Big quota brings big challenges

In theory, having a large catch quota is a nice situation to be in; not least it endorses the good management practices that are probably in place. But as Norway is finding out through its record cod allocation this year, it’s not as simple as just selling more fish.

There was much fanfare when this year’s total allowable catch (TAC) for cod in the Barents Sea was set at 1 million metric tons (MT) by the Joint Norwegian-Russian Fisheries Commission, an increase of 33 percent or 249,000 metric tons.

Norway, with a 446,740 MT share of the TAC initially felt finding markets for all its additional cod — some 107,000 MT — wouldn’t be an issue, particularly as the haddock TAC had been reduced. But that hasn’t proved to be the case and the result of the oversupply has been that cod prices have tumbled all over Europe.

According to the Norwegian Seafood Council (NSC), the average export price for the country’s fresh cod last month was NOK 15.30 (USD 2.62, EUR 2.03) per kilogram, a drop of 28 percent or NOK 5.92 (USD 1, EUR 0.79) compared with the average price in April 2012. At the same time, its export volume of whole fresh cod increased by 179 percent from 3,646 MT in April 2012 to 10,160 MT in April 2013. This was the first time that this export product had exceeded 10,000 MT in a single month.

Addressing delegates at a recent Master Conference organized by the NSC, Morten Hyldborg Jensen, sales and marketing director of primary processing with Norway Seafoods, one of Europe’s leading processors of fresh and frozen whitefish, said the large abundance of cod in the Barents Sea should be an opportunity for the whitefish industry, but at the moment it’s proving a challenge “because the market doesn’t seem to be able to absorb all this fish that comes within a relatively short period of time.”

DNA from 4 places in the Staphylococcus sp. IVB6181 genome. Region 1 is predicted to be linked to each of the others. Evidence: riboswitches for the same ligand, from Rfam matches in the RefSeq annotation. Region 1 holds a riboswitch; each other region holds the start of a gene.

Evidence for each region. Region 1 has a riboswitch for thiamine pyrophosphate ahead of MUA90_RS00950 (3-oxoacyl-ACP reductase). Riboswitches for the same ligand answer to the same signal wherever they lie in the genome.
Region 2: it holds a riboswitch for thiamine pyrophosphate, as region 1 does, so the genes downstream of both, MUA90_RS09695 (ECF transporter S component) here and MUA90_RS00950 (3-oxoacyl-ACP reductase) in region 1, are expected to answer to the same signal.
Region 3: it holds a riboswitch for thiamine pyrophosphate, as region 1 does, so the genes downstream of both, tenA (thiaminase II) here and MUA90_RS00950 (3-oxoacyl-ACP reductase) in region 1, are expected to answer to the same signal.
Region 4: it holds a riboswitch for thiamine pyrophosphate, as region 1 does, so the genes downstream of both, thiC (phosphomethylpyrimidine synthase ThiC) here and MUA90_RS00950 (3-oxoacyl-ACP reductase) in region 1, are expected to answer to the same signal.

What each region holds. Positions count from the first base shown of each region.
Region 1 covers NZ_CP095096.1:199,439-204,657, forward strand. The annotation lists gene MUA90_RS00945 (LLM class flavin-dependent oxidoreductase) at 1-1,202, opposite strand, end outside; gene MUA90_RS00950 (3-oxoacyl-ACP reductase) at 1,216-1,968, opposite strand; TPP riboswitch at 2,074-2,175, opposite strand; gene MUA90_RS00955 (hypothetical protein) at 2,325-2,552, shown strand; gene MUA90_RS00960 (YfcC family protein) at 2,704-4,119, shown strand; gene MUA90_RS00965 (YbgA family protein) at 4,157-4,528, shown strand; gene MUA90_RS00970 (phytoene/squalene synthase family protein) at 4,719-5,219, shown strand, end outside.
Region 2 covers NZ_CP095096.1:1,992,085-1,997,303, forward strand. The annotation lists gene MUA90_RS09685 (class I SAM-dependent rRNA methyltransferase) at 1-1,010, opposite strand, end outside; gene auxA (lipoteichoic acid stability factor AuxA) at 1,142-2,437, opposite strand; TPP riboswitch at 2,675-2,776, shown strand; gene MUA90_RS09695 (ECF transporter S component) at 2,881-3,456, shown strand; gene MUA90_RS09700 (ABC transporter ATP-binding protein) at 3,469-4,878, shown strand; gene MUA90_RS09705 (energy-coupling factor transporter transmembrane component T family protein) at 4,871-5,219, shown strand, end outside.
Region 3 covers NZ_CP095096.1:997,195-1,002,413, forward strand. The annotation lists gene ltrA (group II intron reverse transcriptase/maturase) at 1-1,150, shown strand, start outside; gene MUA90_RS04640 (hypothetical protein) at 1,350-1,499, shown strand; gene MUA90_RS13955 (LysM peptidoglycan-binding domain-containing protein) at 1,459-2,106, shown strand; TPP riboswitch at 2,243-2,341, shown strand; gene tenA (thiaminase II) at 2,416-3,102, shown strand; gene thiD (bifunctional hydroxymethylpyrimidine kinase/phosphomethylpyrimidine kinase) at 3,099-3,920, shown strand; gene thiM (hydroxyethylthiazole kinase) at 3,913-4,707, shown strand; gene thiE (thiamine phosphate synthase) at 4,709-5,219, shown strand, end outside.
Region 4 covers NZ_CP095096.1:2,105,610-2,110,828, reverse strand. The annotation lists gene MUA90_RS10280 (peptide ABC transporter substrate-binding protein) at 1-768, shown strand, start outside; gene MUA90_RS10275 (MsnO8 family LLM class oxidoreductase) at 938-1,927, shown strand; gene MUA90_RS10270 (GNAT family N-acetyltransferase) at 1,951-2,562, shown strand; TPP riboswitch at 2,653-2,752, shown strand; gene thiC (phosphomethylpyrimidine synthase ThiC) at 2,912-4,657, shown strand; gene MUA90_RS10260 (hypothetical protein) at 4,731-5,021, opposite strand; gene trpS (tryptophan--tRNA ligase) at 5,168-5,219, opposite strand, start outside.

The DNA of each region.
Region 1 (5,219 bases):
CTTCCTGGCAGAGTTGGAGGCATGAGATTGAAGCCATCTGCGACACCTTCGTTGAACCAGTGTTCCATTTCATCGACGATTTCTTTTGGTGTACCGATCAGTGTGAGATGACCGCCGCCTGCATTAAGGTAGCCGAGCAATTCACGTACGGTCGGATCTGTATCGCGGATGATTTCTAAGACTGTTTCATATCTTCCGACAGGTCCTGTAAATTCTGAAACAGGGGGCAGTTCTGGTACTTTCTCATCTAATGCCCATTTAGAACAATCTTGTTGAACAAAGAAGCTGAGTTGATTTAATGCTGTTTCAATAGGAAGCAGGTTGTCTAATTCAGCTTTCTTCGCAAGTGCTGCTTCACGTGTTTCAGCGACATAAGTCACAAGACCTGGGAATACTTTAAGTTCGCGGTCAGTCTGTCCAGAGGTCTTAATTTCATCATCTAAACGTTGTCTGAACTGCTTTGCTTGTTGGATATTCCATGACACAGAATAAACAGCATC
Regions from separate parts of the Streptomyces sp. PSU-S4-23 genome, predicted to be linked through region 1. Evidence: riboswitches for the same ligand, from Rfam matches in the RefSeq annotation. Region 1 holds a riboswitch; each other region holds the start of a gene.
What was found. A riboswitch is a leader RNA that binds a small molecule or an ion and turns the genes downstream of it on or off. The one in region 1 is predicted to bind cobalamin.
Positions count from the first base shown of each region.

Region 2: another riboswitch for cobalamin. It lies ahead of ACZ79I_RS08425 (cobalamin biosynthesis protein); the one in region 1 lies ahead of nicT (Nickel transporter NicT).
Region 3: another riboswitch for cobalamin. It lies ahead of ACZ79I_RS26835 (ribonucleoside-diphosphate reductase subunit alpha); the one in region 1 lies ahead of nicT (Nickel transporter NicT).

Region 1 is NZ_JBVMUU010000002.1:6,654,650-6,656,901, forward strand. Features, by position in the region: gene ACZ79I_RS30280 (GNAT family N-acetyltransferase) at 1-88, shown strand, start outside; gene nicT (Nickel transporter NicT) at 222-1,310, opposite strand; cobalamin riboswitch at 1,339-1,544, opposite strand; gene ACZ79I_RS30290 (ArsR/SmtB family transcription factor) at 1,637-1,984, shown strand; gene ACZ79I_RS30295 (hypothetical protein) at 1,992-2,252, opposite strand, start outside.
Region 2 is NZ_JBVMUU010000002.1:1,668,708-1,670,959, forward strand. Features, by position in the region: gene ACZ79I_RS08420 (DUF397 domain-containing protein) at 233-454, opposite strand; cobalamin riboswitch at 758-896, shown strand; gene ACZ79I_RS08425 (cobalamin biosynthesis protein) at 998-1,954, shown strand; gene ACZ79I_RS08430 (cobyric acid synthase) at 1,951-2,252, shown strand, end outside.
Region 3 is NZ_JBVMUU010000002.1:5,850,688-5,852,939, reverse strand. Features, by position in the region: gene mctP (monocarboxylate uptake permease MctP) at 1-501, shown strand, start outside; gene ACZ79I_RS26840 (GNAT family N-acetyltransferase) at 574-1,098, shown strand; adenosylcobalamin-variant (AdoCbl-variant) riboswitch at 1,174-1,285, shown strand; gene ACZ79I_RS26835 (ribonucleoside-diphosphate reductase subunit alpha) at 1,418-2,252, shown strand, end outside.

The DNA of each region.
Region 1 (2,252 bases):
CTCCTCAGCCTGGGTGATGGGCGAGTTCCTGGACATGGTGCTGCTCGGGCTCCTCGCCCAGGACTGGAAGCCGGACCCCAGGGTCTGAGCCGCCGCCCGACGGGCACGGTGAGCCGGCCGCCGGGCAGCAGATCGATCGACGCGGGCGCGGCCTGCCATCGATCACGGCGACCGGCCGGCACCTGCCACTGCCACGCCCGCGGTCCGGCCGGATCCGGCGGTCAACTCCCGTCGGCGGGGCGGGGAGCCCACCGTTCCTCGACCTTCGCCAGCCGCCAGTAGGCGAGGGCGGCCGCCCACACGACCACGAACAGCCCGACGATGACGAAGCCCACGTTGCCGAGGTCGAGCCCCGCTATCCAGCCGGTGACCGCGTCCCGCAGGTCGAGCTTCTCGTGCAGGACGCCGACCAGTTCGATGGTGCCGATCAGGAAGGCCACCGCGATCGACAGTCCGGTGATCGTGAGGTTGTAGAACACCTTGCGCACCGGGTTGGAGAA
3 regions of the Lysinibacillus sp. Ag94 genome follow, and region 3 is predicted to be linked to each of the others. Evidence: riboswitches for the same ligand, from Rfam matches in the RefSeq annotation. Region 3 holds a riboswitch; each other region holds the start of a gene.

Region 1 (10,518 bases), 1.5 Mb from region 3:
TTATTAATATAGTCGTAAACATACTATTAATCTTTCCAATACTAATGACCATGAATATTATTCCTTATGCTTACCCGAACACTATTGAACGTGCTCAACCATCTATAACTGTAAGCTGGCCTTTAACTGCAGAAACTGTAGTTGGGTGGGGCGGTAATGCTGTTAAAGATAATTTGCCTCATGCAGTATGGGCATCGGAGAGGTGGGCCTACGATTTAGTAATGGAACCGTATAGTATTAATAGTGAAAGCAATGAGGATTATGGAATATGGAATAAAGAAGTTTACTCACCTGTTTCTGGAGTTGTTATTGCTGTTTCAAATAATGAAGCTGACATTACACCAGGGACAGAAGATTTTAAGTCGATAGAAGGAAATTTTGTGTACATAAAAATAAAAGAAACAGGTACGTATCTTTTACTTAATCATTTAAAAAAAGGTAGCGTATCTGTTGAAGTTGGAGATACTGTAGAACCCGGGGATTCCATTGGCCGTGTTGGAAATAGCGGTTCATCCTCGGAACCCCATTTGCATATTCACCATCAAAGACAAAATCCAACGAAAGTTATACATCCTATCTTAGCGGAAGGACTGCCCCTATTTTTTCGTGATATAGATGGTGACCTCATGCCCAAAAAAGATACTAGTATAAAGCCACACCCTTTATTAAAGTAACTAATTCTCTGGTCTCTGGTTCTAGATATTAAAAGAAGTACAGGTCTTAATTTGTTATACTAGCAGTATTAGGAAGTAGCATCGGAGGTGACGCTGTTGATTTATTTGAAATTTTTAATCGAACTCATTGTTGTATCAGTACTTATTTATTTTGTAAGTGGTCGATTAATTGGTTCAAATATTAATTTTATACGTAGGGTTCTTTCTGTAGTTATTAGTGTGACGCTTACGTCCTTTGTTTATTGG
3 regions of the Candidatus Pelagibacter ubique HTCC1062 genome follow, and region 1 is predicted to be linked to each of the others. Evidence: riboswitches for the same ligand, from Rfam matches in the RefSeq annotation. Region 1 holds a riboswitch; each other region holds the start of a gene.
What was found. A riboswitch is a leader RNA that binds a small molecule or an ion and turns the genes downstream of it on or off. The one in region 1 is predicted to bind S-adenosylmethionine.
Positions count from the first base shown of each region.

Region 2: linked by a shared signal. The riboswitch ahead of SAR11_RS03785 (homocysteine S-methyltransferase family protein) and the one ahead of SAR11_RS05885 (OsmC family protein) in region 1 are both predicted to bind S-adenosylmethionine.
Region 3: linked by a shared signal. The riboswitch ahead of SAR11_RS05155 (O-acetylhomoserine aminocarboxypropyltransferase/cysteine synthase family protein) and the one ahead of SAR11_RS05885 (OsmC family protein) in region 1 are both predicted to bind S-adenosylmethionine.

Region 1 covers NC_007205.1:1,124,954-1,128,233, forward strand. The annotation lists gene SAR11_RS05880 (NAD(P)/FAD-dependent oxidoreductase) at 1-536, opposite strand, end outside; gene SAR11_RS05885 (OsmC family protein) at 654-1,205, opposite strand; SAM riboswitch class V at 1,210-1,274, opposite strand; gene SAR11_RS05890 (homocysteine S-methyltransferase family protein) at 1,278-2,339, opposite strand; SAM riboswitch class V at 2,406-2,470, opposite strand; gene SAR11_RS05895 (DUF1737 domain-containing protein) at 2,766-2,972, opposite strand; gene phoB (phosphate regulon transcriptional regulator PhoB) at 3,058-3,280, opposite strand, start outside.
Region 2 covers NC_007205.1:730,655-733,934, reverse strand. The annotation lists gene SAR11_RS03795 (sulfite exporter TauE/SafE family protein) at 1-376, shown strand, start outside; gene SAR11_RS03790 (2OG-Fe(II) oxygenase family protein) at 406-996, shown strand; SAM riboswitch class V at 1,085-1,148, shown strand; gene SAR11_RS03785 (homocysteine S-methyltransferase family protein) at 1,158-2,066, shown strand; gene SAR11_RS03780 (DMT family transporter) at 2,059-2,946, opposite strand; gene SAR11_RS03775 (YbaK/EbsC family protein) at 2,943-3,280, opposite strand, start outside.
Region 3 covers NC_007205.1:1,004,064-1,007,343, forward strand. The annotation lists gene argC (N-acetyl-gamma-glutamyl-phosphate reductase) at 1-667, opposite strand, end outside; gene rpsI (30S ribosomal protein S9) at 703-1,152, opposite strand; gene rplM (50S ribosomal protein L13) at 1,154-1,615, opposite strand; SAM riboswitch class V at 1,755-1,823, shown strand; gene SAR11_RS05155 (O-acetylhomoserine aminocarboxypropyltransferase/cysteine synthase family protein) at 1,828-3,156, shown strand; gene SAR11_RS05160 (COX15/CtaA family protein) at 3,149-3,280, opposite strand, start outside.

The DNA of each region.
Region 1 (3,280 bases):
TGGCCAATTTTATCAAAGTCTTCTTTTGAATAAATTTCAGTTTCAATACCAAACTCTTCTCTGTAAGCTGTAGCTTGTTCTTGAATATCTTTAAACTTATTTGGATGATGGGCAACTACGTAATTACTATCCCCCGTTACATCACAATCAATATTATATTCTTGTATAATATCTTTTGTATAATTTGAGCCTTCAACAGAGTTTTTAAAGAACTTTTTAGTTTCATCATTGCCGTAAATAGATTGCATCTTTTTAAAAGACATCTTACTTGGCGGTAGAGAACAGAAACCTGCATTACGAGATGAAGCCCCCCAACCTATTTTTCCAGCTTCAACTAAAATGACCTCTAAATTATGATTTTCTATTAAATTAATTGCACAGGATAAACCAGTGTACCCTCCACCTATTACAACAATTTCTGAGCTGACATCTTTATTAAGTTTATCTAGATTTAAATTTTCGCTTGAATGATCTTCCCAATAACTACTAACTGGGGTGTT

Jensen believes a lot of the issues the Norwegian whitefish sector faces are attributable to the unstable supply of raw material.

“If you are within the whitefish sector and you are basing your production on fresh fish, it’s a challenge that 75 percent of our cod is caught in the first five months of the year,” he said.

Norway Seafoods, which has a turnover of NOK 2.2 billion (USD 376.1 million, EUR 292.3 million) and handles 70,000 MT of whole fish per year, is now with the help of local fishing communities trying to get the fishing season extended so that it can supply its customers with more of a year-round supply of fresh products and also frozen products that are based on single-frozen only.

“If we were to base our products on twice-frozen then we would be competing with low-cost production countries like China and we are out of the competition,” said Jensen.

Cod’s low price point has meant that resources are limited for innovation, he added, particularly as the Norwegian whitefish industry predominantly comprises several small companies. In addition, the retail trade hasn’t been any way near as proactive as the sector would like.

“We go to retailers with lots of products but we find it very challenging to get new business,” said Jensen. “We have the fish, we have the ideas, but we need the retail sector to be more aggressive.”

In the meantime, Norway Seafoods has been using its three core retail brands — Norway Seafoods (Norway), Thorfisk altid frisk (Denmark) and Côté Phare (France) — to test the viability of new preparations and packaging.  Jensen describes these new products as “basic,” and added that ideally the company would like to bring “higher complexity” to its range and move into areas like ready meals.

Not surprisingly, cod utilization is the main area of focus but the group is also using salmon, plaice and other species, he said.

The goal is to make whitefish like cod, haddock and saithe appeal to larger consumer demographics in the same way that salmon does.

“Salmon is trendy whereas whitefish is mainly preferred by seniors. We have to find a way to make whitefish sexy,” said Jensen.

Perhaps then, the retailers will come a calling.


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